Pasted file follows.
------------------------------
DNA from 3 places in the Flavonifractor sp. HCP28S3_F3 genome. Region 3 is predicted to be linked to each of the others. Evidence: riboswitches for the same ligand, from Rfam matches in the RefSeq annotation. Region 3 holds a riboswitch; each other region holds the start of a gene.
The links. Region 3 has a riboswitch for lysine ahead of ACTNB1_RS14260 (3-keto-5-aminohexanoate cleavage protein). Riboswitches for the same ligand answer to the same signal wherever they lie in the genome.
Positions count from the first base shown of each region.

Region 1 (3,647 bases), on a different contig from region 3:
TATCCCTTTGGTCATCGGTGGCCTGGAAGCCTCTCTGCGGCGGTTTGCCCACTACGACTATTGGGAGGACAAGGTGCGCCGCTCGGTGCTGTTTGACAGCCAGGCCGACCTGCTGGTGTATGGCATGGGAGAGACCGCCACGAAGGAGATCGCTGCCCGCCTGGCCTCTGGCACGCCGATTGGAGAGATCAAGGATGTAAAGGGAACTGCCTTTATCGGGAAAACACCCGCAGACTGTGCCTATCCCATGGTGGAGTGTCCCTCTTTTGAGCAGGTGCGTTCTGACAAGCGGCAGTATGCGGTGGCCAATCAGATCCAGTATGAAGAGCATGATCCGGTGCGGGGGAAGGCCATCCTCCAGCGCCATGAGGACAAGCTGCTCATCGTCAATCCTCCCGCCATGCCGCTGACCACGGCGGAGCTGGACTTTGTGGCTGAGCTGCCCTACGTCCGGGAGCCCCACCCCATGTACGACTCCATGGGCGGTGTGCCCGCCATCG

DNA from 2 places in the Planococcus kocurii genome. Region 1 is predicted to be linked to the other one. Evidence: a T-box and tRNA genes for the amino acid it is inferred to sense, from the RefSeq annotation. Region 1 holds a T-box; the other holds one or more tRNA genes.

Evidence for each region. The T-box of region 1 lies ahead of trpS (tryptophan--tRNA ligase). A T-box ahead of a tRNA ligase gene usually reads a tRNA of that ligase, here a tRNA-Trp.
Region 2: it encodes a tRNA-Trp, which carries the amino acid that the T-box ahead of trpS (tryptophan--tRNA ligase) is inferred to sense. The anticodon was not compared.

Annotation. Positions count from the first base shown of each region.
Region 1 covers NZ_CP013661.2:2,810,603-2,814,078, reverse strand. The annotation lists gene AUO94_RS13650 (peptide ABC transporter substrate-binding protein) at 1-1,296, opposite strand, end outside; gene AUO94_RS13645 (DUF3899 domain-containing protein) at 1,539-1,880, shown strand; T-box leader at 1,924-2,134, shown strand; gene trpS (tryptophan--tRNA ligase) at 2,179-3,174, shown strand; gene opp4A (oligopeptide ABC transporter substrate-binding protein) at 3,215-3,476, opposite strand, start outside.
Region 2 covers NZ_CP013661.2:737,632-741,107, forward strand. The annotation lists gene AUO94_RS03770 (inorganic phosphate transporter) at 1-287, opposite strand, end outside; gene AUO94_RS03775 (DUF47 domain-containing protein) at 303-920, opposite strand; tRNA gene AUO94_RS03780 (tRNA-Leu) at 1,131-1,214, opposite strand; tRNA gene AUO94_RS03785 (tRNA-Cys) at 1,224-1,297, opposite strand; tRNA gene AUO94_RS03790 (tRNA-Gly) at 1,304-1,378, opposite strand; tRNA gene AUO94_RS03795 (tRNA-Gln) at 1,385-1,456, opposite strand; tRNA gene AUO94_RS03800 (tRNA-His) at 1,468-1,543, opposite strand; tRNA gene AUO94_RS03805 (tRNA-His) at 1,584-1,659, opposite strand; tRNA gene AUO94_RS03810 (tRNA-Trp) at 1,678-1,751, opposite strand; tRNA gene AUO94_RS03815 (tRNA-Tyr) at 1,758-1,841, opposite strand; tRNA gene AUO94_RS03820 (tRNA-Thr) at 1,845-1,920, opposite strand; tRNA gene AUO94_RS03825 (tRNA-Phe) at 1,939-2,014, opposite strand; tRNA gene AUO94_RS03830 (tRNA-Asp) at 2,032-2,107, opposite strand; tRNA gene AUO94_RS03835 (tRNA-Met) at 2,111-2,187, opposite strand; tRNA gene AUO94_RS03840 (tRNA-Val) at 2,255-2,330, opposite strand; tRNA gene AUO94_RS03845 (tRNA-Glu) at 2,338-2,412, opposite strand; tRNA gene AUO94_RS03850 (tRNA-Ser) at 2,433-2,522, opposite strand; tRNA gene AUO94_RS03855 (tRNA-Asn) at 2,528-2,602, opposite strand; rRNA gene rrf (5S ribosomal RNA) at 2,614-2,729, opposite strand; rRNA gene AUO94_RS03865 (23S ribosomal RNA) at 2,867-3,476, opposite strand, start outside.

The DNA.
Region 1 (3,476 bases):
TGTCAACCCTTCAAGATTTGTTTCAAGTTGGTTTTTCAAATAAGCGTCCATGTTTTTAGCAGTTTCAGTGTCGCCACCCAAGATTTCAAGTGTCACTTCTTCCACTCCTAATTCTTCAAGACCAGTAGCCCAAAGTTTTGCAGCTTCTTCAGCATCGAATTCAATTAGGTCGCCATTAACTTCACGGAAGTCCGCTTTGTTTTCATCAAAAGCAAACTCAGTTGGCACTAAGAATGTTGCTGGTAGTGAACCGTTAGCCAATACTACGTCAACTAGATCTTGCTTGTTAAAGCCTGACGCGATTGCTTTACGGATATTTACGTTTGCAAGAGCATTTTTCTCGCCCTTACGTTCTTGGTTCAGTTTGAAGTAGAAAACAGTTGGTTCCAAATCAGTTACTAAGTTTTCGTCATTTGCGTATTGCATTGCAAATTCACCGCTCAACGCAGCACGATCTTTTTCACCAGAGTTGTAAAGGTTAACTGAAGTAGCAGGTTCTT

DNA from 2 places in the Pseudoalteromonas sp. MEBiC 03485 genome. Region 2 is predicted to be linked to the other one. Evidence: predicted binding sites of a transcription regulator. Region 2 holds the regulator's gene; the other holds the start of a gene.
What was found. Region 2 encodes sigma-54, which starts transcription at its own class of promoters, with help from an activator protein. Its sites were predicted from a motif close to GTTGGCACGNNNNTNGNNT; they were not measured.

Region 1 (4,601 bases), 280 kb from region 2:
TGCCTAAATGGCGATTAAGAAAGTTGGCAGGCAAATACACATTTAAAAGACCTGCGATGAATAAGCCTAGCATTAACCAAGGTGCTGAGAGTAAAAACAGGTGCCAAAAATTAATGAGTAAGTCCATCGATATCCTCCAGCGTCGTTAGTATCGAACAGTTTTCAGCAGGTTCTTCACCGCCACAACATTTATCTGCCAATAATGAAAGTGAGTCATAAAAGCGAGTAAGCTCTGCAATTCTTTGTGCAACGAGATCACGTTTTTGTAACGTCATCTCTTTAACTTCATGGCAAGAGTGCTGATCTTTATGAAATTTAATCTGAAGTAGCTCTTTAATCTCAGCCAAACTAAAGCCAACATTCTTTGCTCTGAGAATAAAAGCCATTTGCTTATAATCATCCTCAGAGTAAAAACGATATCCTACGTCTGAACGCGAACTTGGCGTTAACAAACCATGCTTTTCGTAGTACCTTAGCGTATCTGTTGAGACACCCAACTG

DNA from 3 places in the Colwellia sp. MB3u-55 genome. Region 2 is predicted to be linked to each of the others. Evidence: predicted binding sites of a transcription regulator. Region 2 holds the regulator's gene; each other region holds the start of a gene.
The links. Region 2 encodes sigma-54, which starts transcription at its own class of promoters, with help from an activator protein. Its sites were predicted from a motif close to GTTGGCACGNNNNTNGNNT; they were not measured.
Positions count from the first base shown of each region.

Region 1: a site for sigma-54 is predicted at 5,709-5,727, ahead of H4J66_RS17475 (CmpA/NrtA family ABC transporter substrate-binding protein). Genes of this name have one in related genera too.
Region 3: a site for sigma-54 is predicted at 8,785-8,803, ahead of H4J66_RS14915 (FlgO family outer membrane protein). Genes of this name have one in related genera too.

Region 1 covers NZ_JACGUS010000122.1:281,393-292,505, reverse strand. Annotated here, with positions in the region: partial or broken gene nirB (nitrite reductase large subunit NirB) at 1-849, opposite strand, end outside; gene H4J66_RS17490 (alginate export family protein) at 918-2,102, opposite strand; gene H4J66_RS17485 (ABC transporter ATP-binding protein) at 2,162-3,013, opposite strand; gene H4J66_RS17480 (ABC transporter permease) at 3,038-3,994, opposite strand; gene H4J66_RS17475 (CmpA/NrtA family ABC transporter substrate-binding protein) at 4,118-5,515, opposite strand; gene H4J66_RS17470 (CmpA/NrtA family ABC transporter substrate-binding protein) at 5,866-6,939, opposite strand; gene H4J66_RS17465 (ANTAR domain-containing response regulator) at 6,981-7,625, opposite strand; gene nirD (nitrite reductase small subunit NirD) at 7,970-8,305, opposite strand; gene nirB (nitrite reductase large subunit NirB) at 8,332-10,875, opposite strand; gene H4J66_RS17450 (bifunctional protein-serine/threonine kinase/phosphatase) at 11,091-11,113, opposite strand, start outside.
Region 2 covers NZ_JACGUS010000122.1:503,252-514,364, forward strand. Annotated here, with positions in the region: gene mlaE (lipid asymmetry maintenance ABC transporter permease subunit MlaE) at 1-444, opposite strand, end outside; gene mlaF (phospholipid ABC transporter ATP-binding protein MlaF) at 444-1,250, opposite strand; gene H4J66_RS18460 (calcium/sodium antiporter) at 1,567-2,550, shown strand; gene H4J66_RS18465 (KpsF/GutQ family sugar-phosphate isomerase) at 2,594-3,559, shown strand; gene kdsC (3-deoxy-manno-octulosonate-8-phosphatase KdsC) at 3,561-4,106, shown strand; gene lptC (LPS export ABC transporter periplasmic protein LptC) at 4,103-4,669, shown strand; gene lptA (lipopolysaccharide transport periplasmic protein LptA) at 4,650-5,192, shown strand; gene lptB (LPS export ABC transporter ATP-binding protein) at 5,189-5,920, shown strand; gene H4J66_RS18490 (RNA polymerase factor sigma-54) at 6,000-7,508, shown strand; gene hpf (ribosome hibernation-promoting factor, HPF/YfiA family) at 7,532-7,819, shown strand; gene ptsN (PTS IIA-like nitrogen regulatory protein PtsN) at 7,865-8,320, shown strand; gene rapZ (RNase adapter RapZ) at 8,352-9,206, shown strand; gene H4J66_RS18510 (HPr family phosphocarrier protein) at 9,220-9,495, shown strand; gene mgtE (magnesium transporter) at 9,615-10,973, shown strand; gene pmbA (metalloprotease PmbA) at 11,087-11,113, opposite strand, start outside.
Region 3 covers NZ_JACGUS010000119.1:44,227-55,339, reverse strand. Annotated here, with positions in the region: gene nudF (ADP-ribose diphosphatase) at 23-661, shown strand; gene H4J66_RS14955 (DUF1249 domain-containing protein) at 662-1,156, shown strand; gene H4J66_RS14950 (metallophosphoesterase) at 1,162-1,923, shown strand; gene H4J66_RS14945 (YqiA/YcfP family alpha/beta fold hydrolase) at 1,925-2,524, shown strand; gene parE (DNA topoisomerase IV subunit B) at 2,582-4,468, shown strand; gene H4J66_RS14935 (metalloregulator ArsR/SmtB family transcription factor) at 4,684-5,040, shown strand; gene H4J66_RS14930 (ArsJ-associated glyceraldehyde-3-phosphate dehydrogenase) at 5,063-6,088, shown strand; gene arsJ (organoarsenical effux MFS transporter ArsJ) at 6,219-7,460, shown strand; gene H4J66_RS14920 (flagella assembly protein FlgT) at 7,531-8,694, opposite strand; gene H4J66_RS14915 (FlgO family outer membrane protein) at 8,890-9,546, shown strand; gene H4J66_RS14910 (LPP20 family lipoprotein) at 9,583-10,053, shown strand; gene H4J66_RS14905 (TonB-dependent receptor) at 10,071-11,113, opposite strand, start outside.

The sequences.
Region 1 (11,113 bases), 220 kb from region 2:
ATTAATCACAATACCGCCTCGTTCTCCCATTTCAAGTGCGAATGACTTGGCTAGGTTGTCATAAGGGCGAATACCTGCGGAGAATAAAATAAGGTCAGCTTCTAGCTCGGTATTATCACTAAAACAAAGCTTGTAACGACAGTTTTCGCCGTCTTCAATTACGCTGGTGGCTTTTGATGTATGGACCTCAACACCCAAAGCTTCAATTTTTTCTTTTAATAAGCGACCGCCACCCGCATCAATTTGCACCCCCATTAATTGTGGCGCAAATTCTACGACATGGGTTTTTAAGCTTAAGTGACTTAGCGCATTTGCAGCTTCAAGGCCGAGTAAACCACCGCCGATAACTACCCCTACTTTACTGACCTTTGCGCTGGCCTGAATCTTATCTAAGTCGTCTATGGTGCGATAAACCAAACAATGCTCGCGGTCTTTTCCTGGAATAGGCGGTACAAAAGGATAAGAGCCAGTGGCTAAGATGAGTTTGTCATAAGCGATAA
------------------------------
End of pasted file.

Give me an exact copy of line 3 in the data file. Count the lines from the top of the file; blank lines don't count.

Positions count from the first base shown of each region.